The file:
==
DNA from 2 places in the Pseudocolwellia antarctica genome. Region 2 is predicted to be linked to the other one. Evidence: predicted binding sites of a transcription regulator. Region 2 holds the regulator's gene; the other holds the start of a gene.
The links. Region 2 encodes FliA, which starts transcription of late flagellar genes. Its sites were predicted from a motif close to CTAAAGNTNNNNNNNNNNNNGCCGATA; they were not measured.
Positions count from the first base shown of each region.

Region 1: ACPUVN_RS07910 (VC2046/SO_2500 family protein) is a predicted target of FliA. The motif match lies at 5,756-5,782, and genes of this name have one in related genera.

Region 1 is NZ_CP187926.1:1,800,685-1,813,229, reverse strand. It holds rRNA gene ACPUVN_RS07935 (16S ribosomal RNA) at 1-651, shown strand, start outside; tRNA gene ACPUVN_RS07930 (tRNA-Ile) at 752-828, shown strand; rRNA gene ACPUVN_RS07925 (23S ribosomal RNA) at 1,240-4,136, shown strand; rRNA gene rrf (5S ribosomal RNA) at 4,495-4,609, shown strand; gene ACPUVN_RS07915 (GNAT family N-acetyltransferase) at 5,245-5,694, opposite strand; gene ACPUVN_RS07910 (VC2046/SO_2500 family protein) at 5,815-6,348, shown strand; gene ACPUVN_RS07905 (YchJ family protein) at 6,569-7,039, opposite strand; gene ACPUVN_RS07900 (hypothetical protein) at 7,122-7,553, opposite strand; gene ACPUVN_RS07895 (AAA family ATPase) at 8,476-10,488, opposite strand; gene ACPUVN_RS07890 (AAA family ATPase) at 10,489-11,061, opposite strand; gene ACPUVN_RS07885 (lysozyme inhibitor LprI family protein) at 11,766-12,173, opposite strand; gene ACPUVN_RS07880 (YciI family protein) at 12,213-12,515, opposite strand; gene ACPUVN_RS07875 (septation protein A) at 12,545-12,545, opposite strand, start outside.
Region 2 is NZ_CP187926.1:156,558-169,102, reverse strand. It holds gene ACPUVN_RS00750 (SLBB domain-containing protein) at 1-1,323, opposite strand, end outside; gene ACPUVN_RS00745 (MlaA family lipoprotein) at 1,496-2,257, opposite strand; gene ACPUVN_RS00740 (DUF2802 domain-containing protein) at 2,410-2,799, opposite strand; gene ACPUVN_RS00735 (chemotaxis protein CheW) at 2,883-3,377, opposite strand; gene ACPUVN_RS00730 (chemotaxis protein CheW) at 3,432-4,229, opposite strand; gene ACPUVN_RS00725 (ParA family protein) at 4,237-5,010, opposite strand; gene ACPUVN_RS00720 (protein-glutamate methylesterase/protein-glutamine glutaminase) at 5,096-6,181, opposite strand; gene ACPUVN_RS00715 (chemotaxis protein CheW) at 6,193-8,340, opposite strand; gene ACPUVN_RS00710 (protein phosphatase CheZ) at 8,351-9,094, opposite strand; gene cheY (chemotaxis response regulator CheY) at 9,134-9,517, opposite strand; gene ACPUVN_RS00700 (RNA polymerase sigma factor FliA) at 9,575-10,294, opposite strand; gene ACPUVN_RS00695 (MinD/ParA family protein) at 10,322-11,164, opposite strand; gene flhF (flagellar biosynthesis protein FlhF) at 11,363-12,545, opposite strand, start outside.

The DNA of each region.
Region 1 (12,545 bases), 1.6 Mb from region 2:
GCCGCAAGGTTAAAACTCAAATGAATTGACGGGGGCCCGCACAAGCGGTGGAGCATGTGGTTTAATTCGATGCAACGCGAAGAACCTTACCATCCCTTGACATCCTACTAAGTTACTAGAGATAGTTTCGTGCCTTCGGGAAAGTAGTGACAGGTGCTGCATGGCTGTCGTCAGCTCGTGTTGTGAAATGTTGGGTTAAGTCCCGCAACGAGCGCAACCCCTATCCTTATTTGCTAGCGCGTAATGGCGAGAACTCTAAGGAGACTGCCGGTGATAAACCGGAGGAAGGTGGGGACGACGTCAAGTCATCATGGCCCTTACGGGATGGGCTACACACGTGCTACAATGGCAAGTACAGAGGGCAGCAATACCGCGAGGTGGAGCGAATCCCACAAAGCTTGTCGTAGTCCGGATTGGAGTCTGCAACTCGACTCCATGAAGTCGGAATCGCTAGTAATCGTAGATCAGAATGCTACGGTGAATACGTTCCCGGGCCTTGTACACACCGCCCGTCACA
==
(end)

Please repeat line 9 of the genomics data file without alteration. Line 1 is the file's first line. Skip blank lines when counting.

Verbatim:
GCCGCAAGGTTAAAACTCAAATGAATTGACGGGGGCCCGCACAAGCGGTGGAGCATGTGGTTTAATTCGATGCAACGCGAAGAACCTTACCATCCCTTGACATCCTACTAAGTTACTAGAGATAGTTTCGTGCCTTCGGGAAAGTAGTGACAGGTGCTGCATGGCTGTCGTCAGCTCGTGTTGTGAAATGTTGGGTTAAGTCCCGCAACGAGCGCAACCCCTATCCTTATTTGCTAGCGCGTAATGGCGAGAACTCTAAGGAGACTGCCGGTGATAAACCGGAGGAAGGTGGGGACGACGTCAAGTCATCATGGCCCTTACGGGATGGGCTACACACGTGCTACAATGGCAAGTACAGAGGGCAGCAATACCGCGAGGTGGAGCGAATCCCACAAAGCTTGTCGTAGTCCGGATTGGAGTCTGCAACTCGACTCCATGAAGTCGGAATCGCTAGTAATCGTAGATCAGAATGCTACGGTGAATACGTTCCCGGGCCTTGTACACACCGCCCGTCACA